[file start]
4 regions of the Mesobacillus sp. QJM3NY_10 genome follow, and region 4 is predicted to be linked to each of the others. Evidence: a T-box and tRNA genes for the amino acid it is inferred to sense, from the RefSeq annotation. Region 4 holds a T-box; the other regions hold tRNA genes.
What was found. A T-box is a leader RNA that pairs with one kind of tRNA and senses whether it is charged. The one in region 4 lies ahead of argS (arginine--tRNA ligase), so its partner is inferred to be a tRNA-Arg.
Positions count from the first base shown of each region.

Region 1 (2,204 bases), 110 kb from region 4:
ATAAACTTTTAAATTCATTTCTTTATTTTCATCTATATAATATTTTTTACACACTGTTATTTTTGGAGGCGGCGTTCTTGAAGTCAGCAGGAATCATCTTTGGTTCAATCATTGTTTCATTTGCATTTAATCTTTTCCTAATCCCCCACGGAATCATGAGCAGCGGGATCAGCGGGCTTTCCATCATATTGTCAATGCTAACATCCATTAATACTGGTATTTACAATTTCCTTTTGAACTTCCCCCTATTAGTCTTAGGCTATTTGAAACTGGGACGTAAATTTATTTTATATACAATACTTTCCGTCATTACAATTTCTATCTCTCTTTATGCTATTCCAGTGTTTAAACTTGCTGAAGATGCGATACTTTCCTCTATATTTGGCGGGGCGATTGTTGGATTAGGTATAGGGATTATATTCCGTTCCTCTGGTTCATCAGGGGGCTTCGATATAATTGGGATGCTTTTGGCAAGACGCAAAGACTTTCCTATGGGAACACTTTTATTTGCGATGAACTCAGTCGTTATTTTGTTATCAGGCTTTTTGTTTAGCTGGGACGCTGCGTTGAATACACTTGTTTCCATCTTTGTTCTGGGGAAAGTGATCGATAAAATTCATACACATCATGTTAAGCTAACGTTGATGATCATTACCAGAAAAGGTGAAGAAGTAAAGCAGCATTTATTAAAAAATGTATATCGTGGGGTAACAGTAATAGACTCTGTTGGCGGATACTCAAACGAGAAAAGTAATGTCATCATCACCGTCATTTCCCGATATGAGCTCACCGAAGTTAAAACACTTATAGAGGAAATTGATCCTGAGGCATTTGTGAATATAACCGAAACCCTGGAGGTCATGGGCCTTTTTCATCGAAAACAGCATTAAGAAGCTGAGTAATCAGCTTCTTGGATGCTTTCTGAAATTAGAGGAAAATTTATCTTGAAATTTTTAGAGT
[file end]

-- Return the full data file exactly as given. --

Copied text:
4 regions of the Mesobacillus sp. QJM3NY_10 genome follow, and region 4 is predicted to be linked to each of the others. Evidence: a T-box and tRNA genes for the amino acid it is inferred to sense, from the RefSeq annotation. Region 4 holds a T-box; the other regions hold tRNA genes.
What was found. A T-box is a leader RNA that pairs with one kind of tRNA and senses whether it is charged. The one in region 4 lies ahead of argS (arginine--tRNA ligase), so its partner is inferred to be a tRNA-Arg.
Positions count from the first base shown of each region.

Region 1 (2,204 bases), 110 kb from region 4:
ATAAACTTTTAAATTCATTTCTTTATTTTCATCTATATAATATTTTTTACACACTGTTATTTTTGGAGGCGGCGTTCTTGAAGTCAGCAGGAATCATCTTTGGTTCAATCATTGTTTCATTTGCATTTAATCTTTTCCTAATCCCCCACGGAATCATGAGCAGCGGGATCAGCGGGCTTTCCATCATATTGTCAATGCTAACATCCATTAATACTGGTATTTACAATTTCCTTTTGAACTTCCCCCTATTAGTCTTAGGCTATTTGAAACTGGGACGTAAATTTATTTTATATACAATACTTTCCGTCATTACAATTTCTATCTCTCTTTATGCTATTCCAGTGTTTAAACTTGCTGAAGATGCGATACTTTCCTCTATATTTGGCGGGGCGATTGTTGGATTAGGTATAGGGATTATATTCCGTTCCTCTGGTTCATCAGGGGGCTTCGATATAATTGGGATGCTTTTGGCAAGACGCAAAGACTTTCCTATGGGAACACTTTTATTTGCGATGAACTCAGTCGTTATTTTGTTATCAGGCTTTTTGTTTAGCTGGGACGCTGCGTTGAATACACTTGTTTCCATCTTTGTTCTGGGGAAAGTGATCGATAAAATTCATACACATCATGTTAAGCTAACGTTGATGATCATTACCAGAAAAGGTGAAGAAGTAAAGCAGCATTTATTAAAAAATGTATATCGTGGGGTAACAGTAATAGACTCTGTTGGCGGATACTCAAACGAGAAAAGTAATGTCATCATCACCGTCATTTCCCGATATGAGCTCACCGAAGTTAAAACACTTATAGAGGAAATTGATCCTGAGGCATTTGTGAATATAACCGAAACCCTGGAGGTCATGGGCCTTTTTCATCGAAAACAGCATTAAGAAGCTGAGTAATCAGCTTCTTGGATGCTTTCTGAAATTAGAGGAAAATTTATCTTGAAATTTTTAGAGT